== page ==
Coal Hill School

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Coal Hill School is a fictional school in the British science fiction television series Doctor Who and its spin-off series Class. It is located on Coal Hill Road in the Shoreditch area of London.[citation needed]

The school first appeared in the first episode of Doctor Who, "An Unearthly Child", in 1963, and has had numerous appearances ever since. Several major characters in the two shows' history are depicted as students or faculty members at Coal Hill. In the original 1963–89 run of Doctor Who, Ian Chesterton and Barbara Wright are teachers of student Susan Foreman, while in the 50th Anniversary Special "The Day of the Doctor" and in the 2005 revival's eighth and ninth series, Clara Oswald teaches English classes. All of the main characters of Class are students at the Academy, along with one teacher, Miss Quill; the school is renamed Coal Hill Academy in the series.

Appearances[edit]

"An Unearthly Child" (1963)[edit]

The Coal Hill School is the setting of the first episode of Doctor Who, "An Unearthly Child", first broadcast in November 1963. In the episode, two teachers at the school, science teacher Ian Chesterton and history teacher Barbara Wright,[1][2] discover that one of their students, Susan Foreman, is a time traveller who has been attending the school as her grandfather, the First Doctor (the central character of the series), makes repairs on their time machine, the TARDIS.[3] The school was a constructed set shot inside Studio D at Lime Grove Studios.[4]

Writer Kim Newman interprets Coal Hill School as a secondary modern school, which he notes is unusual for British children's television in the early 1960s; educational settings in children's television of the time were more commonly "fantasy fee-paying schools" like Billy Bunter's Greyfriars School.[5] However, Tat Wood and Lawrence Miles interpret the lack of uniforms at Coal Hill as an indication that it is an early comprehensive school.[6]

Newman stresses how important the grounded normality of the "unlovely" school was for Doctor Who's fantastic premise:

With a dress code progressive for its day and teachers committed enough to spot an alien in class, Coal Hill was nevertheless uniquely like the schools the bulk of Doctor Who's young audience actually attended. These sequences anchor "An Unearthly Child" in a reality from which the show could take off.[5]

Ian wears the school neck-tie which, despite being shown only in monochrome, is described in The Web Planet as being black with thin green diagonal stripes.

Remembrance of the Daleks (1988)[edit]

The school appeared in the series again almost twenty-five years later in the October 1988 story Remembrance of the Daleks.[3] In this serial that kicked off its 25th anniversary season, the Seventh Doctor returns to 1963 to complete some business left unfinished by his hurried departure on the previous occasion. The school is a featured location, as a group of Daleks set up a base there while attempting to locate a powerful Time Lord artifact, the Hand of Omega, the Doctor had previously hidden in the area. St. John's School in Hammersmith was used as Coal Hill School in location filming.[7]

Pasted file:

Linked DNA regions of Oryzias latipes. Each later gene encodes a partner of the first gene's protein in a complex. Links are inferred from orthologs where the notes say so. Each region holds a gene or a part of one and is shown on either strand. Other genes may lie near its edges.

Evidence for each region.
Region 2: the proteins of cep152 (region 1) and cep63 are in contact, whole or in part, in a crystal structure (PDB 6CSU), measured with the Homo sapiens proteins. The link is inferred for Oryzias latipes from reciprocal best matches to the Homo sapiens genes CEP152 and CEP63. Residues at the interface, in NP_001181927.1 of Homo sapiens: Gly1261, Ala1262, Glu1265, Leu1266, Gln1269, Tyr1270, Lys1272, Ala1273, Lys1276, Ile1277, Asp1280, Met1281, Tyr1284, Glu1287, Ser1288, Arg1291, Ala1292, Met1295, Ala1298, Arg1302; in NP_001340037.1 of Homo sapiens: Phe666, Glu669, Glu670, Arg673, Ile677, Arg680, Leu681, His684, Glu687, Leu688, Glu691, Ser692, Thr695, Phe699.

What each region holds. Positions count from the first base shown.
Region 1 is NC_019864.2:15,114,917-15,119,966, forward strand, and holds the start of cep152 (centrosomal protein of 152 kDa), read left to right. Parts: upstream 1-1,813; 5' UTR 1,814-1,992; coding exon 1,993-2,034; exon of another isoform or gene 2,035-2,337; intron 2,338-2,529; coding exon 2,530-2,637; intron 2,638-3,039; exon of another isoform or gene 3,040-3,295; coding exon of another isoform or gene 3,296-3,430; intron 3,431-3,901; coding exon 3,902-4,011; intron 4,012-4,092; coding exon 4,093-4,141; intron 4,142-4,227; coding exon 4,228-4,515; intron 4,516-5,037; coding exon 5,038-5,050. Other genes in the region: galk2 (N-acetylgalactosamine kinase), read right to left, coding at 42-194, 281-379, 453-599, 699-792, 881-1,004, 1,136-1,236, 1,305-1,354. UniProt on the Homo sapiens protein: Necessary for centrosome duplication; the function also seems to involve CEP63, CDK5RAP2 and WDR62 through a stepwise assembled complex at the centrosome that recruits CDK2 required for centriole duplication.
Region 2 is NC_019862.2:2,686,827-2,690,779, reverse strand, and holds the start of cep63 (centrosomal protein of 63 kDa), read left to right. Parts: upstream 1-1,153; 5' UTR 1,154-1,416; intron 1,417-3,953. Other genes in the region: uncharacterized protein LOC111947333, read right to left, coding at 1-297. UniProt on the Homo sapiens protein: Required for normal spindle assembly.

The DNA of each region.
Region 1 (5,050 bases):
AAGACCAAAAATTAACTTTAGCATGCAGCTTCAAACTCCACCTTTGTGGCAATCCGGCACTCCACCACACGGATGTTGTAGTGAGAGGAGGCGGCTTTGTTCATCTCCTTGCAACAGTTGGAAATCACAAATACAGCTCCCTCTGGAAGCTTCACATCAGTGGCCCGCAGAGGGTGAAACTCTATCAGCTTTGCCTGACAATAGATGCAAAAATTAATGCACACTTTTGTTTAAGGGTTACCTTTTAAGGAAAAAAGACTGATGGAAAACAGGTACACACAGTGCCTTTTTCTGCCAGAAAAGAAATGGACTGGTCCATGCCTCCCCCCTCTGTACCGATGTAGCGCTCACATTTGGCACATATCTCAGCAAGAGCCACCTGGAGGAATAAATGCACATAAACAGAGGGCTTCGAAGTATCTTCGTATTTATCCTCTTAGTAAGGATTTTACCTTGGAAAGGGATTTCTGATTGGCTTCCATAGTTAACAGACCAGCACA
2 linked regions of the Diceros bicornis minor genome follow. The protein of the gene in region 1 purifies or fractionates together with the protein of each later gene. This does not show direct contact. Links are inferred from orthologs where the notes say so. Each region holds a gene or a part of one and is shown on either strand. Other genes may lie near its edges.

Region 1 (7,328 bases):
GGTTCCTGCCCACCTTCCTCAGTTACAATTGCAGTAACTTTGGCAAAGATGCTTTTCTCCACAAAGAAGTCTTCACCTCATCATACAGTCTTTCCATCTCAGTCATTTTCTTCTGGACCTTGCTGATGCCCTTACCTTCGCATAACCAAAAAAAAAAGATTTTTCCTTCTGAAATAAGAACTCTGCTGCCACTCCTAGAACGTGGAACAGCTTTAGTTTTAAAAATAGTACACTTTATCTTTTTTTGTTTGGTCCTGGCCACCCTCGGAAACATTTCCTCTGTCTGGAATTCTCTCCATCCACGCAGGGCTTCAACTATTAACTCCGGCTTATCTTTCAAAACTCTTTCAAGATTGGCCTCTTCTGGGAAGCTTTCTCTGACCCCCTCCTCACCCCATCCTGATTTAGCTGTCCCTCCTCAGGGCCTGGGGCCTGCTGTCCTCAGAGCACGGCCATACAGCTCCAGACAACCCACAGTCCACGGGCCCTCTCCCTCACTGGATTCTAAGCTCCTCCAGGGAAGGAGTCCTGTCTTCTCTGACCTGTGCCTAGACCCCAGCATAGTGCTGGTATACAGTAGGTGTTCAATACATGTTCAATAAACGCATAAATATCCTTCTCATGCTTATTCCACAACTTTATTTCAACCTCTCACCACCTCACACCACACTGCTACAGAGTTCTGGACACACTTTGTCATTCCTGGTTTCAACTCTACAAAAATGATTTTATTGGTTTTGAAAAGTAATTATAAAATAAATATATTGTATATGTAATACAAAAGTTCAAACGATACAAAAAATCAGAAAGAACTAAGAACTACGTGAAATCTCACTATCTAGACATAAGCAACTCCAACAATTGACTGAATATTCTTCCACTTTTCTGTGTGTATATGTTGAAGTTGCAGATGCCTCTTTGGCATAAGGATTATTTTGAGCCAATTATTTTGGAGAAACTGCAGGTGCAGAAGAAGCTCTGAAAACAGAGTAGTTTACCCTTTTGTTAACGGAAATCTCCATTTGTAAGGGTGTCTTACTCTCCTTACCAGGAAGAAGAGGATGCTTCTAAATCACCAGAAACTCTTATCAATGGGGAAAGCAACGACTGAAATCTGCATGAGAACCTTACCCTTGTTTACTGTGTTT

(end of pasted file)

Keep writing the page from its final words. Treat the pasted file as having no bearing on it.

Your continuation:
Tat Wood notes that in this story, which most viewers interpret as being set shortly after the events of "An Unearthly Child", Coal Hill School has a school uniform. From this and other evidence in Remembrance of the Daleks, such as the fact that it is broad daylight at 5:15 pm, Wood hypothesizes that Remembrance is actually set in the summer of 1963, prior to the events of "An Unearthly Child", with the school's uniforms being phased out in the autumn term.[8]

Australian scholar Marcus K. Harmes notes the tension in Remembrance of the Daleks between the presumed nostalgia of bringing back Coal Hill School from Doctor Who's first episode and the story's unflattering portrayal of 1963 London as "a racist, bigoted society", thus placing Doctor Who's origins "in a period with ugly undercurrents".[9] (Harmes contrasts this "transgressive" approach towards Doctor Who's past with the uncritical nostalgia displayed in stories such as Attack of the Cybermen.)[9]

The pupils wear a different school tie from that worn by Ian. In Remembrance, it has alternating red and dark blue diagonal broad stripes.

"The Day of the Doctor" (2013)[edit]

Coal Hill School appeared again twenty-five years later, in the 50th anniversary special "The Day of the Doctor". The Eleventh Doctor's companion Clara Oswald is shown to have become an English teacher at the school. The school sign names the Headmaster as W Coburn, making reference to Anthony Coburn, who wrote An Unearthly Child, and lists I. Chesterton as the head of governors.[10][11][12] Reviewers saw the Coal Hill sequence in "The Day of the Doctor" as a pleasant nostalgic touch[13][14][15] or a "delightful Easter Egg",[16] though Ian Sadler of online magazine Hi! felt the school was included "just so fans could be teased with an irrelevant scene."[17] The Coal Hill sequence in "The Day of the Doctor" was filmed at Gladstone Primary School, Whitchurch Road, Cardiff.[12]

Series 8 (2014)[edit]

In the 2014 series of Doctor Who, Coal Hill School became a recurring location. The first episode of the series, "Deep Breath", included a brief flashback to Clara's first day as a teacher at Coal Hill.[18] In the second episode, "Into the Dalek", viewers were introduced to Danny Pink, a maths teacher at Coal Hill School and romantic interest for Clara played by Samuel Anderson.[3] Danny is a recurring character in series 8.[1] Popular press and fan reviewers alike suggested that the presence of two Coal Hill School teachers may be a deliberate echo of the series' origins.[19][20] Writer Steven Moffat said when introducing Danny Pink: